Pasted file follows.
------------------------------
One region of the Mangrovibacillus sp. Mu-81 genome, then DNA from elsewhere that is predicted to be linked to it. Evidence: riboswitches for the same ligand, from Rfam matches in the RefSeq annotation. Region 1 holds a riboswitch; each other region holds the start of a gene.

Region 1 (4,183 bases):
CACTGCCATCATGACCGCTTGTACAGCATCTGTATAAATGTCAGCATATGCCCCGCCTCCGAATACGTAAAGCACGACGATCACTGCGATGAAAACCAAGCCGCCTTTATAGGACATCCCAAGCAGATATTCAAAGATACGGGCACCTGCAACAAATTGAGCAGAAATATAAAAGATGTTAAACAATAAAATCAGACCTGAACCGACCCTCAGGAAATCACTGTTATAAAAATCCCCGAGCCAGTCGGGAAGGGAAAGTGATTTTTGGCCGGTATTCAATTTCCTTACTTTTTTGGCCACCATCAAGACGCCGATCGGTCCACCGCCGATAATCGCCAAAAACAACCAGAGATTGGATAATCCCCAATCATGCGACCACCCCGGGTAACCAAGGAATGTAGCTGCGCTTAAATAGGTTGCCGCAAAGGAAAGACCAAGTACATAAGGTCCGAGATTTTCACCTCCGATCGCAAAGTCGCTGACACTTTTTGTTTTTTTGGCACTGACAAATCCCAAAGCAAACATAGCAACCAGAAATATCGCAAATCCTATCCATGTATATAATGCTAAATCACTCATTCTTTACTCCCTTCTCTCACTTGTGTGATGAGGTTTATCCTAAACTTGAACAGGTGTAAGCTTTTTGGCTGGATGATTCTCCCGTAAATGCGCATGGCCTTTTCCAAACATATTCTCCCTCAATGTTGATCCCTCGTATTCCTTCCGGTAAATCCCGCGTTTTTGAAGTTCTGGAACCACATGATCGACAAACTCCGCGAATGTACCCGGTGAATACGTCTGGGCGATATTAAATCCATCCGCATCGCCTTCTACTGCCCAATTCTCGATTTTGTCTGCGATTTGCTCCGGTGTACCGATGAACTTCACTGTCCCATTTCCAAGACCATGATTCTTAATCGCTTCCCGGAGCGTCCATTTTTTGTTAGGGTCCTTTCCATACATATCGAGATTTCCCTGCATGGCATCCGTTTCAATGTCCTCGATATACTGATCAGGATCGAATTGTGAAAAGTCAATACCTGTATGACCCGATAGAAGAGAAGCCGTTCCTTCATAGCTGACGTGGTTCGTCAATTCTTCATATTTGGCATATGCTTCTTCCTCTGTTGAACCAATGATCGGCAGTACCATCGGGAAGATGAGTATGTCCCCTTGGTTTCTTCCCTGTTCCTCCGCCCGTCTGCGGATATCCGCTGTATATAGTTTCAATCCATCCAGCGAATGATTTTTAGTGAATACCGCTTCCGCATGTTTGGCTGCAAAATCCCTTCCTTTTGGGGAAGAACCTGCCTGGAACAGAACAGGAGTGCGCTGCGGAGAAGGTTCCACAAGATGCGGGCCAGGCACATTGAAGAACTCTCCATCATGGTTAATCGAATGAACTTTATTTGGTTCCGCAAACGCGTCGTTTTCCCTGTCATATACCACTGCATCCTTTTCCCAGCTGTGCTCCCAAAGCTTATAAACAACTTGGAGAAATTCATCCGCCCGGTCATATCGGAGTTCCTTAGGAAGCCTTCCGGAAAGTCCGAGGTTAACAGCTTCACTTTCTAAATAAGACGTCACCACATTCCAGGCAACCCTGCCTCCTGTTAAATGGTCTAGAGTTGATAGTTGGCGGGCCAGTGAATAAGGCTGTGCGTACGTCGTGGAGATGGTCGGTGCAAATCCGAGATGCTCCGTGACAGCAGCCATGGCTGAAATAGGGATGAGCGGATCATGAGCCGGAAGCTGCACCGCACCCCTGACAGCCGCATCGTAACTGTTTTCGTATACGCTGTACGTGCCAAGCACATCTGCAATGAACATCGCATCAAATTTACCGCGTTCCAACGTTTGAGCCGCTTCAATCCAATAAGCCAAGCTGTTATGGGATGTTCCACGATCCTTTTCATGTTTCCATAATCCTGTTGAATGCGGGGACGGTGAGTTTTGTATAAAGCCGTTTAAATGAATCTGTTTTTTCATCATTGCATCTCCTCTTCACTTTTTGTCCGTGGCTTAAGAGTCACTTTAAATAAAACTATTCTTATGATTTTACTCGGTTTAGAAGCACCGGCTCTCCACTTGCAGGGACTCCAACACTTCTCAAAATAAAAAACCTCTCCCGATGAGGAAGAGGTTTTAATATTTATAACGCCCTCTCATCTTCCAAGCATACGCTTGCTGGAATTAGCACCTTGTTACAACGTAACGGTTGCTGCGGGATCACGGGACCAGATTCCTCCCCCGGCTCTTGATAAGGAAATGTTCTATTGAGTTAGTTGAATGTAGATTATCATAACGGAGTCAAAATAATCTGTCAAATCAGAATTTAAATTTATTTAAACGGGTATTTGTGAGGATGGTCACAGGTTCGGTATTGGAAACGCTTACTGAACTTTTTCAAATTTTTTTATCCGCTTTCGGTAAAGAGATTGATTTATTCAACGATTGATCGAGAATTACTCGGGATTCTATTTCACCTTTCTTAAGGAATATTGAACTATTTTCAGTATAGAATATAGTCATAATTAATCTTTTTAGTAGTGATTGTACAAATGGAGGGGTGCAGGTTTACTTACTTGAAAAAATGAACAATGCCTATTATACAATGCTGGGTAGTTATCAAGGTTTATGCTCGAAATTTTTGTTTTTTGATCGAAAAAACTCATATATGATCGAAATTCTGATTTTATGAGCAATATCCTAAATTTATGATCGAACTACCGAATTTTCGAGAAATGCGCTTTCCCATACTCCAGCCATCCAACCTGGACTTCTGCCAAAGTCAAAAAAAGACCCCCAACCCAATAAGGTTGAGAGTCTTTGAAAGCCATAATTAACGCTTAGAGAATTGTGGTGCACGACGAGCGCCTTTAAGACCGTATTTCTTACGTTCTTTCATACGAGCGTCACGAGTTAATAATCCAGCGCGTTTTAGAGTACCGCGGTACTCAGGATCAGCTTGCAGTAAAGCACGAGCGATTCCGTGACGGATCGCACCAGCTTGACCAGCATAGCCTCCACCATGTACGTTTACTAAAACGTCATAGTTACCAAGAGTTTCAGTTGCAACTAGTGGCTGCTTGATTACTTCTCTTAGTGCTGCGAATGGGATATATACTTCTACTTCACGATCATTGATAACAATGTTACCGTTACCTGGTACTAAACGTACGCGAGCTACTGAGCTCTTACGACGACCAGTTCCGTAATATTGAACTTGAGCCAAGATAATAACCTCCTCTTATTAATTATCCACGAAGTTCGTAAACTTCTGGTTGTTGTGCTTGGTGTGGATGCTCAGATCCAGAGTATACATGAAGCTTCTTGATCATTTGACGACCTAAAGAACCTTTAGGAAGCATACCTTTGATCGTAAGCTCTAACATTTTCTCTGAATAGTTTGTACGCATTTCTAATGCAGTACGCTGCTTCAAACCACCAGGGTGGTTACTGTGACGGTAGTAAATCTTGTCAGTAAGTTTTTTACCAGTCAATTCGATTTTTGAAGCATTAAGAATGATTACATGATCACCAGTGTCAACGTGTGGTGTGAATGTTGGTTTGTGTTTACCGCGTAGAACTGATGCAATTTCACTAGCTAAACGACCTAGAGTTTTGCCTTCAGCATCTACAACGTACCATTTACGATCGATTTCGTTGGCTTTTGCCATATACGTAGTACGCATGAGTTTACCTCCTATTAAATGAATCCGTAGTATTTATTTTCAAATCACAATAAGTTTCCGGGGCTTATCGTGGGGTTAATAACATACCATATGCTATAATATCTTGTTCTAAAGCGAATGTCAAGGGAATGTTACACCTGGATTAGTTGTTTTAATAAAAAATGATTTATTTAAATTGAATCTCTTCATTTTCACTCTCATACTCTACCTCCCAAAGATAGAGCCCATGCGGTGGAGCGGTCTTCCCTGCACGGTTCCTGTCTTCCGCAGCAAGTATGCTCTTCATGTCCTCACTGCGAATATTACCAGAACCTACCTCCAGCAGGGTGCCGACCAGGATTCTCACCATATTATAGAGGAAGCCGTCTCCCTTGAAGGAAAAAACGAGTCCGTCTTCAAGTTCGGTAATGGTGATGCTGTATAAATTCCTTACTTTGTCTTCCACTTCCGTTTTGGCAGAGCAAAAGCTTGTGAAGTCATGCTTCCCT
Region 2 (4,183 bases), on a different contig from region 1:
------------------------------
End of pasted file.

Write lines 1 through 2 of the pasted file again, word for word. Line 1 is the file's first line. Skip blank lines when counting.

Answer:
One region of the Mangrovibacillus sp. Mu-81 genome, then DNA from elsewhere that is predicted to be linked to it. Evidence: riboswitches for the same ligand, from Rfam matches in the RefSeq annotation. Region 1 holds a riboswitch; each other region holds the start of a gene.

Region 1 (4,183 bases):